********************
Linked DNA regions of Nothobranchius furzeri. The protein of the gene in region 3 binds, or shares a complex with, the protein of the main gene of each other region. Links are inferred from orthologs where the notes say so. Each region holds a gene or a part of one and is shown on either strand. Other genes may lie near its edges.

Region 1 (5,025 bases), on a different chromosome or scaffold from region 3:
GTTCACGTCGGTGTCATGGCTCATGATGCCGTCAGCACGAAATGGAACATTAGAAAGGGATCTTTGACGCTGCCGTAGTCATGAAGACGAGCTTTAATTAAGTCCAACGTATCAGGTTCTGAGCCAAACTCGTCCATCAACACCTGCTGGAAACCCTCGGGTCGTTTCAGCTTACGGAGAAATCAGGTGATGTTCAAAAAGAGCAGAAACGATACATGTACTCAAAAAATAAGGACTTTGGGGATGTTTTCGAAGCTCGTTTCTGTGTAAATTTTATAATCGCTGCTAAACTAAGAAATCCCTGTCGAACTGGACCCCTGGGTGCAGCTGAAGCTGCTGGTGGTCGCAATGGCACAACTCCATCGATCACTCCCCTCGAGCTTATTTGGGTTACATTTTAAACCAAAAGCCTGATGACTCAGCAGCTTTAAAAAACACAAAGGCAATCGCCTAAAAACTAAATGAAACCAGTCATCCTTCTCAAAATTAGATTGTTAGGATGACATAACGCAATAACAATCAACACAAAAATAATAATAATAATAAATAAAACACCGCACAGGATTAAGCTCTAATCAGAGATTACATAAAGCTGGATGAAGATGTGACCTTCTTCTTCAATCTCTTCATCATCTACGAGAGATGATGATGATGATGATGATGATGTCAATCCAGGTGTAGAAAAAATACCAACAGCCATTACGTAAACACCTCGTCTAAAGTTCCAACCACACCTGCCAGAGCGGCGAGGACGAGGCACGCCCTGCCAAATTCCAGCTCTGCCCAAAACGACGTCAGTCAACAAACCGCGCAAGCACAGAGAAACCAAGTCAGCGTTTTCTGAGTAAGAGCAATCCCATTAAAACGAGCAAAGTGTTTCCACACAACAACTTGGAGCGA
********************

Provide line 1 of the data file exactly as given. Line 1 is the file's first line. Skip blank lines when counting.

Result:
Linked DNA regions of Nothobranchius furzeri. The protein of the gene in region 3 binds, or shares a complex with, the protein of the main gene of each other region. Links are inferred from orthologs where the notes say so. Each region holds a gene or a part of one and is shown on either strand. Other genes may lie near its edges.